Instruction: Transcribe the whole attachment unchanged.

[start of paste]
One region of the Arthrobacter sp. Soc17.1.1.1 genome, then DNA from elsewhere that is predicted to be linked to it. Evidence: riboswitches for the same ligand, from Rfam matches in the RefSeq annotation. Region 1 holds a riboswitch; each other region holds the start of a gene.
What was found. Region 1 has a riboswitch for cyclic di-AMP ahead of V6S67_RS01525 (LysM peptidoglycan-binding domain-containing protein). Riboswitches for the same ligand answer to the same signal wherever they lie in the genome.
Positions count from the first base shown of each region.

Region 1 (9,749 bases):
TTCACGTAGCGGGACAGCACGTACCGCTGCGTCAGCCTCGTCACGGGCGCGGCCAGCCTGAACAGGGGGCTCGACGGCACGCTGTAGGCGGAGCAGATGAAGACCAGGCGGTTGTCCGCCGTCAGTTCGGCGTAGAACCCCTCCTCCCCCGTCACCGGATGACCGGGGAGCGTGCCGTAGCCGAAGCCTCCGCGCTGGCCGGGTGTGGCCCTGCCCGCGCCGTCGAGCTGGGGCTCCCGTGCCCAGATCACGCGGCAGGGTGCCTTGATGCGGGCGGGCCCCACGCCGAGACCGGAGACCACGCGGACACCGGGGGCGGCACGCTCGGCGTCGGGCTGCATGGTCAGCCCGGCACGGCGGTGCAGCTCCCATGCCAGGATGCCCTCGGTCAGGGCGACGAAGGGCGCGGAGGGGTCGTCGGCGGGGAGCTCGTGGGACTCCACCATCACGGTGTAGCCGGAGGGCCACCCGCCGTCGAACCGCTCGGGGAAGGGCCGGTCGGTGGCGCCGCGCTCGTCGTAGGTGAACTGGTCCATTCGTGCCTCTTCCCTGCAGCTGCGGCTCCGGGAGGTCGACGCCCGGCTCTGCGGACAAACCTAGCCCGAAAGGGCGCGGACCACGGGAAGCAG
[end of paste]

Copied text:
One region of the Arthrobacter sp. Soc17.1.1.1 genome, then DNA from elsewhere that is predicted to be linked to it. Evidence: riboswitches for the same ligand, from Rfam matches in the RefSeq annotation. Region 1 holds a riboswitch; each other region holds the start of a gene.
What was found. Region 1 has a riboswitch for cyclic di-AMP ahead of V6S67_RS01525 (LysM peptidoglycan-binding domain-containing protein). Riboswitches for the same ligand answer to the same signal wherever they lie in the genome.
Positions count from the first base shown of each region.

Region 1 (9,749 bases):
TTCACGTAGCGGGACAGCACGTACCGCTGCGTCAGCCTCGTCACGGGCGCGGCCAGCCTGAACAGGGGGCTCGACGGCACGCTGTAGGCGGAGCAGATGAAGACCAGGCGGTTGTCCGCCGTCAGTTCGGCGTAGAACCCCTCCTCCCCCGTCACCGGATGACCGGGGAGCGTGCCGTAGCCGAAGCCTCCGCGCTGGCCGGGTGTGGCCCTGCCCGCGCCGTCGAGCTGGGGCTCCCGTGCCCAGATCACGCGGCAGGGTGCCTTGATGCGGGCGGGCCCCACGCCGAGACCGGAGACCACGCGGACACCGGGGGCGGCACGCTCGGCGTCGGGCTGCATGGTCAGCCCGGCACGGCGGTGCAGCTCCCATGCCAGGATGCCCTCGGTCAGGGCGACGAAGGGCGCGGAGGGGTCGTCGGCGGGGAGCTCGTGGGACTCCACCATCACGGTGTAGCCGGAGGGCCACCCGCCGTCGAACCGCTCGGGGAAGGGCCGGTCGGTGGCGCCGCGCTCGTCGTAGGTGAACTGGTCCATTCGTGCCTCTTCCCTGCAGCTGCGGCTCCGGGAGGTCGACGCCCGGCTCTGCGGACAAACCTAGCCCGAAAGGGCGCGGACCACGGGAAGCAG